Google believes that Chrome OS will be widely adopted around the world. That's not too big of a surprise: even if the search giant thought it would fail, it wouldn't say so publicly. What's interesting is that the company thinks it can use the Chrome browser to help push the Chrome OS.
Last month, Google's CEO position switched owners: from Eric Schmidt to the company's co-founder Larry Page. Schmidt remains on Google's board in the role of Executive Chairman, so he still has responsibilities and relevant things to say. DigiTimes summarized his thoughts during a teleconference with Taiwan media this week:
A key factor to the success of Chrome OS is that Chrome browser has attracted 160 million users globally and the number is still growing, Schmidt noted. Although Chrome OS does not have all the functions of Windows, it is much less expensive, faster and easier to operate, and offers better information security, which appeals to business users, Schmidt pointed out.
Chrome has been steadily gaining market share ever since it launched in September 2008. At the end of April 2011, the browser was already at 12 percent.
Users like Chrome for multiple reasons, but at the core it's still something they are familiar with: a browser running on top of an operating system. Chrome OS is an operating system that is basically just a browser. Users aren't going to embrace such a huge change very quickly, if at all.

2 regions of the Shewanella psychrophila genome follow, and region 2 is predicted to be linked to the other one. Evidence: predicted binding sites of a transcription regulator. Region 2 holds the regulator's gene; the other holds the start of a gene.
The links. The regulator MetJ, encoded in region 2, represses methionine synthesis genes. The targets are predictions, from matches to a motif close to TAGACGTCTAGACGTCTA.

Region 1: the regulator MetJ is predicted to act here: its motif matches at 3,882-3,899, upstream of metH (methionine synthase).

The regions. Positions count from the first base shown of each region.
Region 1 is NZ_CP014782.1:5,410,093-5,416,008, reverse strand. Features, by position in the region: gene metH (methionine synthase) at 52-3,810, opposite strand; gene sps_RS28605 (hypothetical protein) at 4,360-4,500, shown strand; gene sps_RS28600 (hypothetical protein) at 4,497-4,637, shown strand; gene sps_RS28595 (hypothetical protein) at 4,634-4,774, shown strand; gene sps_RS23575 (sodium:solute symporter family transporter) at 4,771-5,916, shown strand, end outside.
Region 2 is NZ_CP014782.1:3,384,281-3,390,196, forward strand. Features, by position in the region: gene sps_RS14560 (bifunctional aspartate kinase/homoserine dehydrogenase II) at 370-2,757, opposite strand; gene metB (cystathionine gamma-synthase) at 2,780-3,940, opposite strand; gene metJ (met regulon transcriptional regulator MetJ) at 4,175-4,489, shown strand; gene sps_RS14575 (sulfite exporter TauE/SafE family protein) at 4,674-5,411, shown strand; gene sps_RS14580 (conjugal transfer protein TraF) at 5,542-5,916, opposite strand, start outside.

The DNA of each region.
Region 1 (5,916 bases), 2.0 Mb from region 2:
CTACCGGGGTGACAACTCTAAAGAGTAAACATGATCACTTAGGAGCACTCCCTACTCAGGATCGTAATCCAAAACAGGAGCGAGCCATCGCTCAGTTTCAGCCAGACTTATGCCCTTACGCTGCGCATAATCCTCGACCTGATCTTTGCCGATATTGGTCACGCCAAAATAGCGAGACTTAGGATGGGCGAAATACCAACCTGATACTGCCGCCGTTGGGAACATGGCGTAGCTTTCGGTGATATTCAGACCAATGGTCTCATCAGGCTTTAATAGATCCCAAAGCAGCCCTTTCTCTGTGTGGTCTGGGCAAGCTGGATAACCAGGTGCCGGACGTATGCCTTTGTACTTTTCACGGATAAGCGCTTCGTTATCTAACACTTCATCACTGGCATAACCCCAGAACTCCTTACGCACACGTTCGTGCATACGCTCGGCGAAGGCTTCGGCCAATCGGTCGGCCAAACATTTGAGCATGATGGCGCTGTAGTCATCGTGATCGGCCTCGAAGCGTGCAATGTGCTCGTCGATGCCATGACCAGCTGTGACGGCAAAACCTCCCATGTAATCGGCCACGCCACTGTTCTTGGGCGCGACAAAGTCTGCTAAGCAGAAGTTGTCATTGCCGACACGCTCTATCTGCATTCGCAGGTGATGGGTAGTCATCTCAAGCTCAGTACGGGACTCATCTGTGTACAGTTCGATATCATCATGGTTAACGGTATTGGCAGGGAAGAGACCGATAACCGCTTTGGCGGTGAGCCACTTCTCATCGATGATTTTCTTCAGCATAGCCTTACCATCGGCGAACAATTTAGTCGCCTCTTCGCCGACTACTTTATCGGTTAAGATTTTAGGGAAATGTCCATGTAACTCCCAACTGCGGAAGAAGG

Schmidt also reiterated that Google is hoping Chrome OS will initially see success in the business segment. We've heard this tune before. In November 2010, Linus Upson, Google's vice president for engineering in charge of Chrome, declared that 60 percent of businesses could immediately replace their Windows machines with computers running Chrome OS.
Earlier this month, Google unveiled Chromebook and Chromebox devices. It won't be long now before the first impressions start to tell the story.
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